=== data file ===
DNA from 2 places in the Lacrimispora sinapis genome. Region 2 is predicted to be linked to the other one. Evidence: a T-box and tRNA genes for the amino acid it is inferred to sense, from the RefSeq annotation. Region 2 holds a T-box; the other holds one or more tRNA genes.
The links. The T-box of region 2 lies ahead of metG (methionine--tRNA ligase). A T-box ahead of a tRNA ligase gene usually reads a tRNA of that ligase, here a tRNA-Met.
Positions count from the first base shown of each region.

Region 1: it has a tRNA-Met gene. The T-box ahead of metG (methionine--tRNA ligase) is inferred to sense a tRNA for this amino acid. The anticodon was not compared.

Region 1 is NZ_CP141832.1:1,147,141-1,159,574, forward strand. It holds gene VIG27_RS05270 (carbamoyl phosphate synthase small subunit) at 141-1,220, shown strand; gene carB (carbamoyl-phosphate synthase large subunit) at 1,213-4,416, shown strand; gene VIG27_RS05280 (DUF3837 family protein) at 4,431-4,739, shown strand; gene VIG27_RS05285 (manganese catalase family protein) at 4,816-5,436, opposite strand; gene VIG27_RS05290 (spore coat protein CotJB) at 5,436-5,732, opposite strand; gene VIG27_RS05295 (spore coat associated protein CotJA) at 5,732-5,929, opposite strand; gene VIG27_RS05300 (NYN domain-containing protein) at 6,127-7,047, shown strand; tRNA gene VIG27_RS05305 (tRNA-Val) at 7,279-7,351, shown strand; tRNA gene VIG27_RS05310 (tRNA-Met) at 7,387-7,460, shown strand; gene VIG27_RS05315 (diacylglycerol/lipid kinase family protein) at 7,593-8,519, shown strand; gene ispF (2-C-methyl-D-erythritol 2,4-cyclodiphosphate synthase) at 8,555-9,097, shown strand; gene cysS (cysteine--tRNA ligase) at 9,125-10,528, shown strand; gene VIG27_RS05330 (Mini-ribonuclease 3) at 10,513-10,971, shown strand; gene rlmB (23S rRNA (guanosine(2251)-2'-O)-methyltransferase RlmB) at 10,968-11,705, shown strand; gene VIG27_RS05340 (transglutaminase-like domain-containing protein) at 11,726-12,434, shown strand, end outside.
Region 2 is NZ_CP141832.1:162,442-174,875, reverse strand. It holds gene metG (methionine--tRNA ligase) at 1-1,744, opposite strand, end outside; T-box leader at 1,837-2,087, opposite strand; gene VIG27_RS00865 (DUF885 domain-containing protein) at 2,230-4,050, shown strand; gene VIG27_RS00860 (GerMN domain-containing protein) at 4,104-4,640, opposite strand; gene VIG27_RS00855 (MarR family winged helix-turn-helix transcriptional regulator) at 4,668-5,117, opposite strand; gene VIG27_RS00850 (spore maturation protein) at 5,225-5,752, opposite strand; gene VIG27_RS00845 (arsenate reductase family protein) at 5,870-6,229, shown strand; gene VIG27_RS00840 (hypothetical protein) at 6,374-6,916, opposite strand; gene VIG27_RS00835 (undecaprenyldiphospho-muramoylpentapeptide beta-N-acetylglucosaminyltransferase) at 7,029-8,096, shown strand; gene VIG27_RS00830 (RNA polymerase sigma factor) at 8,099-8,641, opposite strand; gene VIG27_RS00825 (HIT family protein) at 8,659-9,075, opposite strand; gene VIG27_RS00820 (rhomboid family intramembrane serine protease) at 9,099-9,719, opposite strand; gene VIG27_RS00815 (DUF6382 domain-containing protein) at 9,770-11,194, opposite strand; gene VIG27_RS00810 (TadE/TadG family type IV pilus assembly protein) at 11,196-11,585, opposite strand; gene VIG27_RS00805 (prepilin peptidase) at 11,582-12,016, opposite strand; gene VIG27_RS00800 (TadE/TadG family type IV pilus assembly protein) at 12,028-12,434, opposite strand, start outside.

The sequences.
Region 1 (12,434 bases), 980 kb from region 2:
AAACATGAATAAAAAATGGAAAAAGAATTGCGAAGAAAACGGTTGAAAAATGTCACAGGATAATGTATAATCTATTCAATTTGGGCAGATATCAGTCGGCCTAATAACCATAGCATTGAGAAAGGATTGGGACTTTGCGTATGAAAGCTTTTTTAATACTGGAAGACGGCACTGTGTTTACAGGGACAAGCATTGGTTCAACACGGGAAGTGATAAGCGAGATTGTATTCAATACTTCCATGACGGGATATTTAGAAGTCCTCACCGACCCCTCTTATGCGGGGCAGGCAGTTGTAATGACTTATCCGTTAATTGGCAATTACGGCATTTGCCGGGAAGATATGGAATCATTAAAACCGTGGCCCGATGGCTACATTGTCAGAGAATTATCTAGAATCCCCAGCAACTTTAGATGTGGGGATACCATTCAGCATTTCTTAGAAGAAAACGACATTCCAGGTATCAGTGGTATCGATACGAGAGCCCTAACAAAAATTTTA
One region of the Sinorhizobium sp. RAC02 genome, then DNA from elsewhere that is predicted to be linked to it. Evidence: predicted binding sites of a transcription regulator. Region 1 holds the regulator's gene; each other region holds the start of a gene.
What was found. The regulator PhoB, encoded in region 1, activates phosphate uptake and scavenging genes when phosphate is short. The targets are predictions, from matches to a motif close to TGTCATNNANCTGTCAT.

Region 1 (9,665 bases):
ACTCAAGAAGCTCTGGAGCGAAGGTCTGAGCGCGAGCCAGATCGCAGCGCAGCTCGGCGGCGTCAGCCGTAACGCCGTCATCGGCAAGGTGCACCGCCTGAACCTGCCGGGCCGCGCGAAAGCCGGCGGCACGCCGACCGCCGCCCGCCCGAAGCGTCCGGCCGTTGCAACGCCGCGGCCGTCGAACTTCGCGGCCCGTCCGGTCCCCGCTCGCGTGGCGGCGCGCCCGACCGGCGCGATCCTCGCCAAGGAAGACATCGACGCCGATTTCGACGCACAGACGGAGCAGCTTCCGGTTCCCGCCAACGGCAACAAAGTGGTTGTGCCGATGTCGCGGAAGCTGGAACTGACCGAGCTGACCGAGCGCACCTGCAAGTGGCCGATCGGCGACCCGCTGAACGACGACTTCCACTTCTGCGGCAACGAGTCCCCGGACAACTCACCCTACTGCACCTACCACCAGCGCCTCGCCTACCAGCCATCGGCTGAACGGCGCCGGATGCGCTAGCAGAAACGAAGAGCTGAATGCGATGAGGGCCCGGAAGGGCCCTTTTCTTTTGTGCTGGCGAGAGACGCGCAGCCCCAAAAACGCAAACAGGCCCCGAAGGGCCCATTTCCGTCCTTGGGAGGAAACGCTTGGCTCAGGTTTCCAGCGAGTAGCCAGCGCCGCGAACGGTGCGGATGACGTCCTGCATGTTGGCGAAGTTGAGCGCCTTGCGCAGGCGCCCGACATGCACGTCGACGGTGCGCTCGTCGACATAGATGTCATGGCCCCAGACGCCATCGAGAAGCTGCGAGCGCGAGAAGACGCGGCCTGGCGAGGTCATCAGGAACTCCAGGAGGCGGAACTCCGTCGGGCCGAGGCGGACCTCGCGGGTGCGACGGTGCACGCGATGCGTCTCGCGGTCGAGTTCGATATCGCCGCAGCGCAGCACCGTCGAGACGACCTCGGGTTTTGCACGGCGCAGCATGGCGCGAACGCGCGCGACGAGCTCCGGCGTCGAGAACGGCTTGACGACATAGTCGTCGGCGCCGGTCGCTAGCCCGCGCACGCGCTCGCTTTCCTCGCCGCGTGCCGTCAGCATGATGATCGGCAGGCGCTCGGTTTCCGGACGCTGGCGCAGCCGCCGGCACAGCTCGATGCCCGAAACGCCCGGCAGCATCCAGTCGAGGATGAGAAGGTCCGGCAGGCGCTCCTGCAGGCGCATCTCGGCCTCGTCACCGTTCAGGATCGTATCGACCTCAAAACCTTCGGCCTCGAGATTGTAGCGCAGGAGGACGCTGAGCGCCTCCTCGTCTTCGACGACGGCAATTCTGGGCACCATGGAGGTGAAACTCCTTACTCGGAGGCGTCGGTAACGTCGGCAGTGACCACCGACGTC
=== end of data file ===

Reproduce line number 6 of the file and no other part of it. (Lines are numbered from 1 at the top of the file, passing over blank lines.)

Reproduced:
Region 2 is NZ_CP141832.1:162,442-174,875, reverse strand. It holds gene metG (methionine--tRNA ligase) at 1-1,744, opposite strand, end outside; T-box leader at 1,837-2,087, opposite strand; gene VIG27_RS00865 (DUF885 domain-containing protein) at 2,230-4,050, shown strand; gene VIG27_RS00860 (GerMN domain-containing protein) at 4,104-4,640, opposite strand; gene VIG27_RS00855 (MarR family winged helix-turn-helix transcriptional regulator) at 4,668-5,117, opposite strand; gene VIG27_RS00850 (spore maturation protein) at 5,225-5,752, opposite strand; gene VIG27_RS00845 (arsenate reductase family protein) at 5,870-6,229, shown strand; gene VIG27_RS00840 (hypothetical protein) at 6,374-6,916, opposite strand; gene VIG27_RS00835 (undecaprenyldiphospho-muramoylpentapeptide beta-N-acetylglucosaminyltransferase) at 7,029-8,096, shown strand; gene VIG27_RS00830 (RNA polymerase sigma factor) at 8,099-8,641, opposite strand; gene VIG27_RS00825 (HIT family protein) at 8,659-9,075, opposite strand; gene VIG27_RS00820 (rhomboid family intramembrane serine protease) at 9,099-9,719, opposite strand; gene VIG27_RS00815 (DUF6382 domain-containing protein) at 9,770-11,194, opposite strand; gene VIG27_RS00810 (TadE/TadG family type IV pilus assembly protein) at 11,196-11,585, opposite strand; gene VIG27_RS00805 (prepilin peptidase) at 11,582-12,016, opposite strand; gene VIG27_RS00800 (TadE/TadG family type IV pilus assembly protein) at 12,028-12,434, opposite strand, start outside.